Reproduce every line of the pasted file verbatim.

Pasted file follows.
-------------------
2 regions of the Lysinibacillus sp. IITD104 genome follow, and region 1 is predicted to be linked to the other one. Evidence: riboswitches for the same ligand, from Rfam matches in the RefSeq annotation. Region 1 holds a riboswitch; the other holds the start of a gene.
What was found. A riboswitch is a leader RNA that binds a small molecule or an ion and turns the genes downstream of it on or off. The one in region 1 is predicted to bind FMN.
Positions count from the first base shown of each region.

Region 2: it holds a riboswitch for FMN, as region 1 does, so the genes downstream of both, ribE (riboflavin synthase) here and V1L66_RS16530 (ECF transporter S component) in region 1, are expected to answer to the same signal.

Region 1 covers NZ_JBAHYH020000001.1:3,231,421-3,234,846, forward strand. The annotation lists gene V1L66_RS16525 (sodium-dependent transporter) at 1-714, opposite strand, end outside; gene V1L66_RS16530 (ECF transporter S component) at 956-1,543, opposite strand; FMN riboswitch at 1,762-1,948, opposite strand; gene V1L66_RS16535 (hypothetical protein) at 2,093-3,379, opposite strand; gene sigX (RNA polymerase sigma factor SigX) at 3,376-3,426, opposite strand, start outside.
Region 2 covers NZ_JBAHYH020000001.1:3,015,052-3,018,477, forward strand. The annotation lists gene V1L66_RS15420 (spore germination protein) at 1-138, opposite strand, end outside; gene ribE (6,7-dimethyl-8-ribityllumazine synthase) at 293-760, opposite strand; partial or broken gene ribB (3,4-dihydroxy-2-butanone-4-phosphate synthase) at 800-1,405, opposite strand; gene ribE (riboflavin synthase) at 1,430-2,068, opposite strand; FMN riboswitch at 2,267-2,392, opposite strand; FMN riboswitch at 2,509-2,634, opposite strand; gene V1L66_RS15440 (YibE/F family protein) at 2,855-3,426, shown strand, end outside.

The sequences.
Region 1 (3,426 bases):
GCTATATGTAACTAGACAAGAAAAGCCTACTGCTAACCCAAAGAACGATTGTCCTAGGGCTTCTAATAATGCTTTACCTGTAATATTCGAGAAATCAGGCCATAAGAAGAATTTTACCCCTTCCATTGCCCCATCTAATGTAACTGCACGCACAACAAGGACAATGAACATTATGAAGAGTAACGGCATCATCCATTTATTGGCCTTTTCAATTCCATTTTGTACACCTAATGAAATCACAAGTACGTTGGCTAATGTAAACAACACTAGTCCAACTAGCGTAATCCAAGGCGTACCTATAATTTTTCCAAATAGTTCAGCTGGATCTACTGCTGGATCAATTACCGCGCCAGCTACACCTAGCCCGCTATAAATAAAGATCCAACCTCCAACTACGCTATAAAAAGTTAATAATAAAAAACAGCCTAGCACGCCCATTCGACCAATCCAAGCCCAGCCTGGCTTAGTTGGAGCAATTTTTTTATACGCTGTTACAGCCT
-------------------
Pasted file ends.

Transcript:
2 regions of the Lysinibacillus sp. IITD104 genome follow, and region 1 is predicted to be linked to the other one. Evidence: riboswitches for the same ligand, from Rfam matches in the RefSeq annotation. Region 1 holds a riboswitch; the other holds the start of a gene.
What was found. A riboswitch is a leader RNA that binds a small molecule or an ion and turns the genes downstream of it on or off. The one in region 1 is predicted to bind FMN.
Positions count from the first base shown of each region.

Region 2: it holds a riboswitch for FMN, as region 1 does, so the genes downstream of both, ribE (riboflavin synthase) here and V1L66_RS16530 (ECF transporter S component) in region 1, are expected to answer to the same signal.

Region 1 covers NZ_JBAHYH020000001.1:3,231,421-3,234,846, forward strand. The annotation lists gene V1L66_RS16525 (sodium-dependent transporter) at 1-714, opposite strand, end outside; gene V1L66_RS16530 (ECF transporter S component) at 956-1,543, opposite strand; FMN riboswitch at 1,762-1,948, opposite strand; gene V1L66_RS16535 (hypothetical protein) at 2,093-3,379, opposite strand; gene sigX (RNA polymerase sigma factor SigX) at 3,376-3,426, opposite strand, start outside.
Region 2 covers NZ_JBAHYH020000001.1:3,015,052-3,018,477, forward strand. The annotation lists gene V1L66_RS15420 (spore germination protein) at 1-138, opposite strand, end outside; gene ribE (6,7-dimethyl-8-ribityllumazine synthase) at 293-760, opposite strand; partial or broken gene ribB (3,4-dihydroxy-2-butanone-4-phosphate synthase) at 800-1,405, opposite strand; gene ribE (riboflavin synthase) at 1,430-2,068, opposite strand; FMN riboswitch at 2,267-2,392, opposite strand; FMN riboswitch at 2,509-2,634, opposite strand; gene V1L66_RS15440 (YibE/F family protein) at 2,855-3,426, shown strand, end outside.

The sequences.
Region 1 (3,426 bases):
GCTATATGTAACTAGACAAGAAAAGCCTACTGCTAACCCAAAGAACGATTGTCCTAGGGCTTCTAATAATGCTTTACCTGTAATATTCGAGAAATCAGGCCATAAGAAGAATTTTACCCCTTCCATTGCCCCATCTAATGTAACTGCACGCACAACAAGGACAATGAACATTATGAAGAGTAACGGCATCATCCATTTATTGGCCTTTTCAATTCCATTTTGTACACCTAATGAAATCACAAGTACGTTGGCTAATGTAAACAACACTAGTCCAACTAGCGTAATCCAAGGCGTACCTATAATTTTTCCAAATAGTTCAGCTGGATCTACTGCTGGATCAATTACCGCGCCAGCTACACCTAGCCCGCTATAAATAAAGATCCAACCTCCAACTACGCTATAAAAAGTTAATAATAAAAAACAGCCTAGCACGCCCATTCGACCAATCCAAGCCCAGCCTGGCTTAGTTGGAGCAATTTTTTTATACGCTGTTACAGCCT